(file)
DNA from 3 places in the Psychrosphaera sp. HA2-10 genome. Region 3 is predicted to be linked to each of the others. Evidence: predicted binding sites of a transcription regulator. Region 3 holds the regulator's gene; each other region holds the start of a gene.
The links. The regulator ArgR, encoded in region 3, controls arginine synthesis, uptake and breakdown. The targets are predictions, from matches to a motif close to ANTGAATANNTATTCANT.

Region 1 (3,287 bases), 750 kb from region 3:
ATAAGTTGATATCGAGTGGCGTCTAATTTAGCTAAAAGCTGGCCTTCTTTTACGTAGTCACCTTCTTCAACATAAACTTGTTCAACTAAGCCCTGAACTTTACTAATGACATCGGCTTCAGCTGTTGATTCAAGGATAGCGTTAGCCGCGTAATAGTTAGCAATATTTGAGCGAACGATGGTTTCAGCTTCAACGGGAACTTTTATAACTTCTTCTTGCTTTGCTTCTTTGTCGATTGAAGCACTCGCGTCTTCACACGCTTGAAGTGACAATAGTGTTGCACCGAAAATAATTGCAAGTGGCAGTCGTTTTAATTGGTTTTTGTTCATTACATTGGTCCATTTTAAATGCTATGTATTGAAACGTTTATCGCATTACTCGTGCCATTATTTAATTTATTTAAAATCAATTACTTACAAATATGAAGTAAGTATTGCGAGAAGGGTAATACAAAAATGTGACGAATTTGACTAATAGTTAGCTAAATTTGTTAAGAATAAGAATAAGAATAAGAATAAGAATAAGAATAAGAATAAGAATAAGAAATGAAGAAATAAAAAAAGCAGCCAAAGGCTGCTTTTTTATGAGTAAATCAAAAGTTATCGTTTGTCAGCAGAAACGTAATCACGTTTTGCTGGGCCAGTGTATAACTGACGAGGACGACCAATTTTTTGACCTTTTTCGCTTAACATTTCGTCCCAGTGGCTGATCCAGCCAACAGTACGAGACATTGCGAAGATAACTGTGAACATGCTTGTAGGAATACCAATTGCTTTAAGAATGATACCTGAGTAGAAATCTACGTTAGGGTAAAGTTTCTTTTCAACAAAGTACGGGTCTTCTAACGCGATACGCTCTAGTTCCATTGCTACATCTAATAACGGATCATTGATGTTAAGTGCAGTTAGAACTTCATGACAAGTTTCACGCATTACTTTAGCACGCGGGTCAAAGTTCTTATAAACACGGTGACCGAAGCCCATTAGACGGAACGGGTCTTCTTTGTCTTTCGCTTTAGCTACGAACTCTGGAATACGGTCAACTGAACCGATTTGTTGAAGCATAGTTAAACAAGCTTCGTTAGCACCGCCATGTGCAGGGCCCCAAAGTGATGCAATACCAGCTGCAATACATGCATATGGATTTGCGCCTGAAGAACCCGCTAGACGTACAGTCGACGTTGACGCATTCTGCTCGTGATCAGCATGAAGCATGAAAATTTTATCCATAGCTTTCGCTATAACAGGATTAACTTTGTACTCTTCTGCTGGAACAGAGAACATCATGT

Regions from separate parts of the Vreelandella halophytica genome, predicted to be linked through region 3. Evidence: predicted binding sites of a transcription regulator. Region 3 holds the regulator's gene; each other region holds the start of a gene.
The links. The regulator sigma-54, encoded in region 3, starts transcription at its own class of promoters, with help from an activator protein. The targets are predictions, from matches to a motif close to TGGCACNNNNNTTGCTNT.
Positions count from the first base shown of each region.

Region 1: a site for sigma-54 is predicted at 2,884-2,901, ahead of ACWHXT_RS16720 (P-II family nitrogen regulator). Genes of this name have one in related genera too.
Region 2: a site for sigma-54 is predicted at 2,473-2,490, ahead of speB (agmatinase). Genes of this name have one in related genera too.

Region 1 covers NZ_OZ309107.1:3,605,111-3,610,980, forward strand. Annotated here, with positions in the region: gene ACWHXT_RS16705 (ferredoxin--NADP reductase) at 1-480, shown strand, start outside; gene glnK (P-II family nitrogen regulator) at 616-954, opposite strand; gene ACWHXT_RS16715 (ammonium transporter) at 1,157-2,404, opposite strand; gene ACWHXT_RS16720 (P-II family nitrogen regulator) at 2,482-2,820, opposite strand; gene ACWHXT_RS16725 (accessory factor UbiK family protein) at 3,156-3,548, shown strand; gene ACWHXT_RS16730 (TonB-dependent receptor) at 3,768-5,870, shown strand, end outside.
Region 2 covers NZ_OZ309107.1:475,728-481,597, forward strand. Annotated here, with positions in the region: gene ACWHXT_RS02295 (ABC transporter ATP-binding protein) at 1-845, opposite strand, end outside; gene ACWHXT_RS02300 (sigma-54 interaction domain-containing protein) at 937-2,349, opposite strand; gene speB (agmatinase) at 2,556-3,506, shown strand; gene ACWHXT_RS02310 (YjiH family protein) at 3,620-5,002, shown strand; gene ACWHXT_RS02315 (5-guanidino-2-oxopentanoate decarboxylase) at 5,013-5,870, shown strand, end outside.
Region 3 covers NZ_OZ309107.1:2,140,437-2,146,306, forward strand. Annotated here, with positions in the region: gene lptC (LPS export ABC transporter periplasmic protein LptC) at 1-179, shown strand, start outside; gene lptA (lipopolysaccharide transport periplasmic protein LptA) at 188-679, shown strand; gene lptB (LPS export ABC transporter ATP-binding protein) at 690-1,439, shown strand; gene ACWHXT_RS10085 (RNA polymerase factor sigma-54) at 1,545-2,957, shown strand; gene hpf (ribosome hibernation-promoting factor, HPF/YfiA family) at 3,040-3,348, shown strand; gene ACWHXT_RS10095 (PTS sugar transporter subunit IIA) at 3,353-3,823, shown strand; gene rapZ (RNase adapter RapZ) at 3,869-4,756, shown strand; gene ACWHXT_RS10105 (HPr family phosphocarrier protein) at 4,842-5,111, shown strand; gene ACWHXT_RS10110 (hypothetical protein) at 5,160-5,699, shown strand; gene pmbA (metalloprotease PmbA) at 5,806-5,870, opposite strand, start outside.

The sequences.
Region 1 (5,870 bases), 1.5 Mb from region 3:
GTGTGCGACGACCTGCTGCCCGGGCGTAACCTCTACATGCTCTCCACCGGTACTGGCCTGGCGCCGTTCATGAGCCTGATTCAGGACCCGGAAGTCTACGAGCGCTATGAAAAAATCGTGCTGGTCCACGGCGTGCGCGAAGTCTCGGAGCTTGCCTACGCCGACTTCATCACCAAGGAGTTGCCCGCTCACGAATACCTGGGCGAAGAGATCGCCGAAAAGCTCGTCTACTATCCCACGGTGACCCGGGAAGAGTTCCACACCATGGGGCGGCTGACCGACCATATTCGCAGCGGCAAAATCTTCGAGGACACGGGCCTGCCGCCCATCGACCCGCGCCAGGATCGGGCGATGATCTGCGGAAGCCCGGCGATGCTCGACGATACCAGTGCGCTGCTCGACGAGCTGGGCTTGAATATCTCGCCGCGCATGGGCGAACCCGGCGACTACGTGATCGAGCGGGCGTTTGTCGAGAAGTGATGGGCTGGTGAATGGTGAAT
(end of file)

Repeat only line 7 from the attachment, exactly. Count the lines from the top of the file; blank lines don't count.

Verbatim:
Positions count from the first base shown of each region.